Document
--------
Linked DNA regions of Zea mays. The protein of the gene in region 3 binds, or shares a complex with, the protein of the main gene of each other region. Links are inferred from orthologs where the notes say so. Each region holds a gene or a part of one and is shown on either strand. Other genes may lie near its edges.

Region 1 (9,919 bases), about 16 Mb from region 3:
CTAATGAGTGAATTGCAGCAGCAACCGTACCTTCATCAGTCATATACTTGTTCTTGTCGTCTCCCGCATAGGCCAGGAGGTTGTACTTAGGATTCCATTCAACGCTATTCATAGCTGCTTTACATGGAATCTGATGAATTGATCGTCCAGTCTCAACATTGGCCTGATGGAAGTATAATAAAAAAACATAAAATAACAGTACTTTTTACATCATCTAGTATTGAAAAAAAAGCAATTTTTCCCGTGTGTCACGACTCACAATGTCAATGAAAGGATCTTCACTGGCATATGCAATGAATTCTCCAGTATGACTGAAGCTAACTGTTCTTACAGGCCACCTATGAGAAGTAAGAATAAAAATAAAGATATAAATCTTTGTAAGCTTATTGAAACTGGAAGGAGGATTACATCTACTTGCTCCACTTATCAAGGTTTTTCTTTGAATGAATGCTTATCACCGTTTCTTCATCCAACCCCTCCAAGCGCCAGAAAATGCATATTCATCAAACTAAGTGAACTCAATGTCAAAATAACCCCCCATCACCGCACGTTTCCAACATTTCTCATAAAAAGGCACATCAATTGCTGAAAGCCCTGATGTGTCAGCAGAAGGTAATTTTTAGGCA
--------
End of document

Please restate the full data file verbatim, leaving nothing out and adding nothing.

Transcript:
Linked DNA regions of Zea mays. The protein of the gene in region 3 binds, or shares a complex with, the protein of the main gene of each other region. Links are inferred from orthologs where the notes say so. Each region holds a gene or a part of one and is shown on either strand. Other genes may lie near its edges.

Region 1 (9,919 bases), about 16 Mb from region 3:
CTAATGAGTGAATTGCAGCAGCAACCGTACCTTCATCAGTCATATACTTGTTCTTGTCGTCTCCCGCATAGGCCAGGAGGTTGTACTTAGGATTCCATTCAACGCTATTCATAGCTGCTTTACATGGAATCTGATGAATTGATCGTCCAGTCTCAACATTGGCCTGATGGAAGTATAATAAAAAAACATAAAATAACAGTACTTTTTACATCATCTAGTATTGAAAAAAAAGCAATTTTTCCCGTGTGTCACGACTCACAATGTCAATGAAAGGATCTTCACTGGCATATGCAATGAATTCTCCAGTATGACTGAAGCTAACTGTTCTTACAGGCCACCTATGAGAAGTAAGAATAAAAATAAAGATATAAATCTTTGTAAGCTTATTGAAACTGGAAGGAGGATTACATCTACTTGCTCCACTTATCAAGGTTTTTCTTTGAATGAATGCTTATCACCGTTTCTTCATCCAACCCCTCCAAGCGCCAGAAAATGCATATTCATCAAACTAAGTGAACTCAATGTCAAAATAACCCCCCATCACCGCACGTTTCCAACATTTCTCATAAAAAGGCACATCAATTGCTGAAAGCCCTGATGTGTCAGCAGAAGGTAATTTTTAGGCA